The National Basketballers Association (NBA) will no longer test for cannabis use in the 2020-2021 season, following a suspension on drug testing during a COVID-19-induced pause on the game.
Amid an ongoing series of wins for the broader cannabis industry, The NBA recently announced it would not be carrying out randomized tests for marijuana during the 2020-21 season.
This move follows recent legislative gains made by the cannabis industry, such as the plant having been made legal in 5 states in the U.S. in November, the MORE Act passing in congress, and the U.N. recently removing cannabis from the Schedule IV category.
Speaking on the justification of the NBA to stop testing for marijuana use, a spokesperson for the NBA, Mike Bass said: "Due to the unusual circumstances in conjunction with the pandemic, we have agreed with the NBPA to suspend random testing for marijuana for the 2020-21 season and focus our random testing program on performance-enhancing products and drugs of abuse."
The NBA previously halted the 2020 NBA season due to COVID-19, during which the National Basketball Players Association confirmed that players won't be drug tested during its shutdown.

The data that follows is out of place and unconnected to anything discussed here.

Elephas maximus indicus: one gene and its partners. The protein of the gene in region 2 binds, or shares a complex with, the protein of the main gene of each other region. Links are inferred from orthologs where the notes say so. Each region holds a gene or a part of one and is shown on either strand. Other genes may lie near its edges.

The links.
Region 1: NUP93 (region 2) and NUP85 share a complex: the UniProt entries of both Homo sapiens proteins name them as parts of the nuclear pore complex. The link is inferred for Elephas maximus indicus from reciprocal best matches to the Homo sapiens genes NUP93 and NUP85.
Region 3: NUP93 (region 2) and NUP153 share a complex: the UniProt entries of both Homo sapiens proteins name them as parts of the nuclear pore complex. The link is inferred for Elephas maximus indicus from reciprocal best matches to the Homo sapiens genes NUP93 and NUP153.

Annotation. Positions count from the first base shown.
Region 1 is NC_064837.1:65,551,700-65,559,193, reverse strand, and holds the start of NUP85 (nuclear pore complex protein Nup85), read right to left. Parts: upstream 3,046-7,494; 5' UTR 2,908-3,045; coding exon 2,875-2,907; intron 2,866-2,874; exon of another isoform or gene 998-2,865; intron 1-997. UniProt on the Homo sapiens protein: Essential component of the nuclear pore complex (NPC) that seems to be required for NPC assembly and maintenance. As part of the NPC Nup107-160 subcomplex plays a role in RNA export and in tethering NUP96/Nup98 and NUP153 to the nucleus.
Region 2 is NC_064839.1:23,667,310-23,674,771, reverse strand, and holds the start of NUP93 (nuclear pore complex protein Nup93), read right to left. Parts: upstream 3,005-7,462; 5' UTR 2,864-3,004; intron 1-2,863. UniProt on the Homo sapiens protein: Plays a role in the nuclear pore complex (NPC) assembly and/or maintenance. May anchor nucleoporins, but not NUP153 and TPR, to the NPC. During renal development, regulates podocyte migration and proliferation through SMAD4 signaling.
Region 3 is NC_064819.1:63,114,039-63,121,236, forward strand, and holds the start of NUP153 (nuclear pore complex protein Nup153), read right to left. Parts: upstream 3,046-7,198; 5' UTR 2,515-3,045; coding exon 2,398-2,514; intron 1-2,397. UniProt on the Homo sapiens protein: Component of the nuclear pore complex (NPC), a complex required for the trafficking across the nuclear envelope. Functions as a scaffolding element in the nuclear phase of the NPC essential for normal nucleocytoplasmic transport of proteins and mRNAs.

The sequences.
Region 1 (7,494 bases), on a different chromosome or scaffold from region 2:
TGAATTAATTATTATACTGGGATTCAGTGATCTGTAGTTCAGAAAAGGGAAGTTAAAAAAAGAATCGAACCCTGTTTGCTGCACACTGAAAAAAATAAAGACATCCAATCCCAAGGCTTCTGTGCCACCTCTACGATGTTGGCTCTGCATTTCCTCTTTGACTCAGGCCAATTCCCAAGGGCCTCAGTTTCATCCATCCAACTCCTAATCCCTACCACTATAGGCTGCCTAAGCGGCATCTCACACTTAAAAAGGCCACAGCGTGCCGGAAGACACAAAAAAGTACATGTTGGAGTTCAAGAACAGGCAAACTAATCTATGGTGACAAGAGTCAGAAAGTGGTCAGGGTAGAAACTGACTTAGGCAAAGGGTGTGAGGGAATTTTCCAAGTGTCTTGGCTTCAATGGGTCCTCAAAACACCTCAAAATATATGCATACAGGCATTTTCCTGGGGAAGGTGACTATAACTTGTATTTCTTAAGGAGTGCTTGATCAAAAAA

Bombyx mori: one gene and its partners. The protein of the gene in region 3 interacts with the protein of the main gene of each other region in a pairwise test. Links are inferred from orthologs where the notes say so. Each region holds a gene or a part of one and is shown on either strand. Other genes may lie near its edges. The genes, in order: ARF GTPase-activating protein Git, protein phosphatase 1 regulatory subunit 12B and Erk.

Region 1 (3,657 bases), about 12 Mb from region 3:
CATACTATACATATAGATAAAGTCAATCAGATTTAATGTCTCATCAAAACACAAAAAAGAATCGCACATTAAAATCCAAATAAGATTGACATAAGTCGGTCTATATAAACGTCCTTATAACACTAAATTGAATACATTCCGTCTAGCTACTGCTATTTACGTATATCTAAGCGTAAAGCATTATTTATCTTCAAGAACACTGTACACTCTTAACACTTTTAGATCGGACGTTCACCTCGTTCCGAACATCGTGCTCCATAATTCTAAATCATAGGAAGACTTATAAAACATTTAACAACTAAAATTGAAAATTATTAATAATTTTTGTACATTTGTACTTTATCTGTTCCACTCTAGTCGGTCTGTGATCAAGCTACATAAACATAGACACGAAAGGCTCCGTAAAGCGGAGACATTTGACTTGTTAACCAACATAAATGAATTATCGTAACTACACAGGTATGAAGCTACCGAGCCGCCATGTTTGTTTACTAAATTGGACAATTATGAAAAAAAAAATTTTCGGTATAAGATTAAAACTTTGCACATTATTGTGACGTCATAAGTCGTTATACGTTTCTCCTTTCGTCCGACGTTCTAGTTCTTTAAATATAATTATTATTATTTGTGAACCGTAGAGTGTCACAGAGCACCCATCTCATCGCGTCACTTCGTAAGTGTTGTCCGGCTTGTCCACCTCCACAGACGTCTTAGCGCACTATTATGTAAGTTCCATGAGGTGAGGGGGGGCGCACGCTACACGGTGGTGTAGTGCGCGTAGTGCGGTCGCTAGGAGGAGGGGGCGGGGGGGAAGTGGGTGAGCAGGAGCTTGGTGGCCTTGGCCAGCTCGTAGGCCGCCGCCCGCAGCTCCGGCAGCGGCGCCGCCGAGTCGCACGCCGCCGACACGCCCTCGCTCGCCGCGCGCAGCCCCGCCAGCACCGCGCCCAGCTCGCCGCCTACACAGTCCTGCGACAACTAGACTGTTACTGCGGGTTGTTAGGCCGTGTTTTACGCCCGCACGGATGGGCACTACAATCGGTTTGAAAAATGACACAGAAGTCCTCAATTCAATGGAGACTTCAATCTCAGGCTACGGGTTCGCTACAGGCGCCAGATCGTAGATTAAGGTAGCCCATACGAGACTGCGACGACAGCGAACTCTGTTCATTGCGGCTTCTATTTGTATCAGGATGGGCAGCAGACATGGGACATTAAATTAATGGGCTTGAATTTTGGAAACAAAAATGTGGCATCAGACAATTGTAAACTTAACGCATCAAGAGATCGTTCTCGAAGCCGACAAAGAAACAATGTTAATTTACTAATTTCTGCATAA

Now, as the NBA season returns, albeit with only 72 games compared with the ordinary 82-game schedule, players will not be tested for cannabis use until the end of the 2021 season.
Cannabis is becoming increasingly prevalent for medical use, for conditions such as epilepsy, chronic pain, cancer pain and inflammation, with famous athletes such as MMA fighter Elias Theodorou championing cannabis use within sports as an alternative to potentially dangerous opioids.
Other sports such as Major League Baseball officially removed cannabis from its list of "drugs of abuse," shifting focus onto fentanyl, opioids cocaine and synthetic THC rather than marijuana use last December.
Whether more sports begin to follow the NBA and MLB's suit and allow for cannabis use remains to be seen, however, as cannabis medicines become increasingly seen as legitimate, it will become harder for these organizations to turn a blind eye to the plant.
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